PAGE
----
|GDP real growth rate (%)||3.2||1.5||2.5|
|Budget Balance (% of GDP)||-3.5||-2.0||1.0|
|Total Exports (US$bn)||12.98||18.69||14.0|
|Total Imports (US$bn)||13.61||12.65||9.44|
|Trade Balance (US$bn)||-0.63||6.04||4.56|
Reformers attained a sweeping victory in last February’s parliamentary elections. Politicians that back the liberal policies of President Mohammad Khatami now control approximately two-thirds of Majlis seats, while only a small minority support hard-line conservative candidates.
Following the reform faction's enormous triumph, many were awaiting the country's embrace of sweeping change. Instead, violence and turbulence have characterized unfolding events. A handful of mortar rounds exploded in Tehran in late March, a day after the assassination attempt of a key political strategist and advisor to President Khatami. These two apparently unrelated incidents have magnified political rifts and further polarized the Islamic Republic's warring factions. Reformers blame conservative elements for the shooting of Saeed Hajjarian, the Khatami confidante, and accuse them of striving to destabilize the country. The President now faces mounting pressure to crack down on suspected Islamic vigilantes. Many of his followers believe that the attackers were hard-line law enforcers who attempted to exact revenge for the conservatives' election defeat.
The massive reform victory spurred speculation that the United States would relax economic restrictions imposed on Iran. These expectancies were shattered, however, as President Clinton extended a ban on American oil contacts with Iran, accusing Tehran's government of continuing to support international terrorism. The sanctions introduced in 1995 prohibit US companies from investing in Iran's energy sector.
European oil firms have exploited US policy by becoming increasingly aggressive in seeking lucrative deals to develop Iran's huge oil and gas industry. Last November, for example, Shell Exploration secured an $800-million agreement with the National Iranian Oil Company to develop two offshore fields. American firms, which watch such deals materialize, fear they are missing out on profitable opportunities. Aware that American oil companies are unhappy with their own government's policy, Iran has invited US firms to take part in developing its energy resources. One significant variation of the new moderate Majlis will be to divert more attention to creating an attractive foreign investment environment. While a complete transformation may not be imminent, foreign capital will be courted, especially in Iran's hydrocarbon sector, with increasingly competitive terms offered.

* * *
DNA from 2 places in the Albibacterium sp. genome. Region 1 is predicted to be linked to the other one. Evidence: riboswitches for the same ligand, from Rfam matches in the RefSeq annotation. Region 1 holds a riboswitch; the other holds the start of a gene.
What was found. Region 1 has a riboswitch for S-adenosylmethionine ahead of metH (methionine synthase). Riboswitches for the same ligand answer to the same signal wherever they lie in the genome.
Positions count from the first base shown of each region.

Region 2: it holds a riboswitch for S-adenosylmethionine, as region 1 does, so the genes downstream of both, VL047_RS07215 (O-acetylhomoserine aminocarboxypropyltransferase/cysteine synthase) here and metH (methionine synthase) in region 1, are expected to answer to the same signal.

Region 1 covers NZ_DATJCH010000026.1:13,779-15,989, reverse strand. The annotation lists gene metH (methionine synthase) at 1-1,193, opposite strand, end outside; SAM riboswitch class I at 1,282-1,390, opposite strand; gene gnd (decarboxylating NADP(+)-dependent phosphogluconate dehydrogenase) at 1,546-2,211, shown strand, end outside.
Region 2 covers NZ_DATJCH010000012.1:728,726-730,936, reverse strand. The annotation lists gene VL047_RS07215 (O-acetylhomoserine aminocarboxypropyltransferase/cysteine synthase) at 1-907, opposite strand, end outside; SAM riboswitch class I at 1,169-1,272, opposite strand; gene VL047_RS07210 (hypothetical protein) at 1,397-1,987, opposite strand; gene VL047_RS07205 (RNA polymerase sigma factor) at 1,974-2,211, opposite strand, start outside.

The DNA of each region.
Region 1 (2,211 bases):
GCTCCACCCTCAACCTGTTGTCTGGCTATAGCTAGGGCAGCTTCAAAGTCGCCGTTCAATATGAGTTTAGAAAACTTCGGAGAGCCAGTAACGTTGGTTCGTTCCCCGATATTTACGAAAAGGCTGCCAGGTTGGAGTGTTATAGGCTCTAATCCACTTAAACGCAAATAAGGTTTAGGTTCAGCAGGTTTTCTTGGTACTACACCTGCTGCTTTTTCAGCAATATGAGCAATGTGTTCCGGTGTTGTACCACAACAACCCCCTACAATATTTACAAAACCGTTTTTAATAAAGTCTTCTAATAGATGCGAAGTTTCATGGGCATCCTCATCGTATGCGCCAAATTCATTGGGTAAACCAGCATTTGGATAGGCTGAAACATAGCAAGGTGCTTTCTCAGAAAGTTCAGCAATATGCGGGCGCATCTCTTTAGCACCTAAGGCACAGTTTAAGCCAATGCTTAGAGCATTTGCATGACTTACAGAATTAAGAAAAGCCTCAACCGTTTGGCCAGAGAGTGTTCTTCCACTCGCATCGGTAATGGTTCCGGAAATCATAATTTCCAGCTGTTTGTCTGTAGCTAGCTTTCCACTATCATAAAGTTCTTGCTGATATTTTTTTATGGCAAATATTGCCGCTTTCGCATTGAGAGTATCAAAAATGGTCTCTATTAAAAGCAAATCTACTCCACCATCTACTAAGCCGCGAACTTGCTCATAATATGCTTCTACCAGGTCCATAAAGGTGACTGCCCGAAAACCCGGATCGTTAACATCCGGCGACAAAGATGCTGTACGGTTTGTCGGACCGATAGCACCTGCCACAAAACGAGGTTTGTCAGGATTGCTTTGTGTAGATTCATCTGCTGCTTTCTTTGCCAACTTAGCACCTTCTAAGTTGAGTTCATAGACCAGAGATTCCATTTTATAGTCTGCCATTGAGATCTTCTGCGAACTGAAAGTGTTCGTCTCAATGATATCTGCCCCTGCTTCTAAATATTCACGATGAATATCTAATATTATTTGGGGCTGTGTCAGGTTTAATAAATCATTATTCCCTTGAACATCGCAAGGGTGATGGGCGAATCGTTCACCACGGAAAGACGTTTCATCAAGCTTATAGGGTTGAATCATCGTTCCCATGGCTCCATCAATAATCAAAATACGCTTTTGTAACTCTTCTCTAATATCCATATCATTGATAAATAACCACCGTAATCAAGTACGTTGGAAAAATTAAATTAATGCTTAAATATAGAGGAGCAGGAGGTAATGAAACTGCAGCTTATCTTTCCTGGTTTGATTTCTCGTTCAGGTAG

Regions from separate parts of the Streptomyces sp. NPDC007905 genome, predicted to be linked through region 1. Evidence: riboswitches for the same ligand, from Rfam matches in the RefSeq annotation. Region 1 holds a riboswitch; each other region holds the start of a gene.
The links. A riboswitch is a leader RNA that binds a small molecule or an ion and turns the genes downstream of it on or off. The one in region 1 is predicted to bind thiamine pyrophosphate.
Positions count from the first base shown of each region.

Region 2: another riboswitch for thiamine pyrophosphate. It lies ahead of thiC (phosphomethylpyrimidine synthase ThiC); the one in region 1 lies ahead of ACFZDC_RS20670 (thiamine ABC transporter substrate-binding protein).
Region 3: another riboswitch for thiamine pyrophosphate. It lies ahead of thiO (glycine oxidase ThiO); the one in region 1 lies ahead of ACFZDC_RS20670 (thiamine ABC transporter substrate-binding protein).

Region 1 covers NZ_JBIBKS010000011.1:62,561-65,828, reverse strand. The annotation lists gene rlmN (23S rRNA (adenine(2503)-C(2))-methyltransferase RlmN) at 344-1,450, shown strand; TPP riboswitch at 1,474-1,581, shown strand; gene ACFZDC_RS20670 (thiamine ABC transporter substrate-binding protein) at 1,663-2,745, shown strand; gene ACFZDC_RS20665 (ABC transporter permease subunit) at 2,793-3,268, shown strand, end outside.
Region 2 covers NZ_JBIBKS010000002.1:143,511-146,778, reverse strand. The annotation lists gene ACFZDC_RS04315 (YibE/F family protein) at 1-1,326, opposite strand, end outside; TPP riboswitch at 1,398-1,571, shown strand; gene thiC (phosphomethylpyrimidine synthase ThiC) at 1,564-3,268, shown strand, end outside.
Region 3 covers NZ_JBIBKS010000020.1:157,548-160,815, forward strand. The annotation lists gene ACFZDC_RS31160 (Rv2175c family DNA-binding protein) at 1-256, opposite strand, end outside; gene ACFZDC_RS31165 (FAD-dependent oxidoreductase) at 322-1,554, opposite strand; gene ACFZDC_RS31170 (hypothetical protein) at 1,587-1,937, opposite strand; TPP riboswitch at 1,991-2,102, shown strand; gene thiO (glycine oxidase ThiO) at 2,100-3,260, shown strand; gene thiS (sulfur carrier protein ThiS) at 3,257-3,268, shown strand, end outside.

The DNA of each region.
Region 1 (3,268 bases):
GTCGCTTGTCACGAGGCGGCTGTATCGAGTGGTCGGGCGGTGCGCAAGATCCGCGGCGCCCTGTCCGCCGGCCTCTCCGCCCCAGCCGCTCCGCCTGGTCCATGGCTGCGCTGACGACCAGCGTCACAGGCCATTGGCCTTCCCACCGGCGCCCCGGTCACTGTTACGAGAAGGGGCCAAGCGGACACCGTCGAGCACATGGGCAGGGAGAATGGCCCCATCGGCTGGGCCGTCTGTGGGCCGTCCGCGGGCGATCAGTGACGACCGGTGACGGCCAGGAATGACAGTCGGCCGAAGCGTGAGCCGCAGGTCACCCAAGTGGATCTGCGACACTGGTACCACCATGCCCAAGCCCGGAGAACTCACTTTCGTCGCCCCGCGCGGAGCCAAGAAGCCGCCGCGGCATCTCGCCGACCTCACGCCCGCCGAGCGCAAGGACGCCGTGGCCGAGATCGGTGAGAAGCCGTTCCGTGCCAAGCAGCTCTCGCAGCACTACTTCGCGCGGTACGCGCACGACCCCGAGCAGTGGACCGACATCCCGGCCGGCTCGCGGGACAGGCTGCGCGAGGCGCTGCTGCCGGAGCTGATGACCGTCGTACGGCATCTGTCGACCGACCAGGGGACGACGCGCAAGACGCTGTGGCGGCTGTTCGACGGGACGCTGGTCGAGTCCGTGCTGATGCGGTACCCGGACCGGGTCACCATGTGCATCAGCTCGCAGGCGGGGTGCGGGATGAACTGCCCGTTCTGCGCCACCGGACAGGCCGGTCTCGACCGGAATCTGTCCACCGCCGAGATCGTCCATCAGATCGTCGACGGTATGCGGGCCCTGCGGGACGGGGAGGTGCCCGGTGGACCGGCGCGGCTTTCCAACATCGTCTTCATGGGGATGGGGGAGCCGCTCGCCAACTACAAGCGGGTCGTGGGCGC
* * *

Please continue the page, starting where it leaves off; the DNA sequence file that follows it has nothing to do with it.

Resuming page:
On the domestic front, the election victory should also provide a boost for Khatami's economic liberalization program. The outgoing conservative-led assembly had opposed gradual market reform. For example, it rejected a government proposal to raise petrol prices by 28 percent and other fuels and power by 20 percent to curb paralyzing state subsidies and trim wasteful use. Nevertheless, the President has also met resistance to his privatization plans from pro-reformers; privatization in the telecommunications, power and water industries has been blocked.
Meanwhile, Iran is also striving to join the World Trade Organization. During the mid-February meeting of the U.N. Conference on Trade and Development (UNCTAD) in Bangkok, Iran's Commerce Minister alluded to his country’s desire to accede, but accused unnamed countries of blocking its efforts to join based on political grounds. At the moment, Iran finds itself outside the 135-nation trading club, which deprives it of certain commercial privileges. WTO membership could yield much-needed job opportunities for a country in which 2.9 million members of its workforce, or 16.3 percent, are unemployed (many experts claim that unemployment is in fact double the official rate). It would also provide a spark for an economy that expanded by merely 1.5 percent in 1999 and is projected to grow by 2.5 percent this year.
The lens of the international media remains focused on Iran's power struggle between conservative and reformist elements. At the same time, President Khatami is striving to revitalize his country's lagging economy. While the President's rhetoric outlines the need for political reform, the Islamic Republic also desperately requires market reforms, including gradual privatization of loss-making state industry and streamlining trade and investment laws. Without the execution of meaningful steps, Iran's development goals will remain an illusion.
Multinational firms should observe with great detail how events unfold in Iran, as signs of amelioration in the political and business arenas abound. If reforms proceed, Iran, with a population of more than 63 million and GDP of over $60 billion, could represent an extremely lucrative market. Nevertheless, even with a more moderate Majlis and the expected re-election of Khatemi next year, progress will continue to be impeded by the influence of conservative factions, which still control the important military apparatus and judicial system. Once the political gamesmanship subsides, the relative power of reformist elements will determine the degree to which Iran opens itself to the global economy.
© 2000 Mena Report (www.menareport.com)
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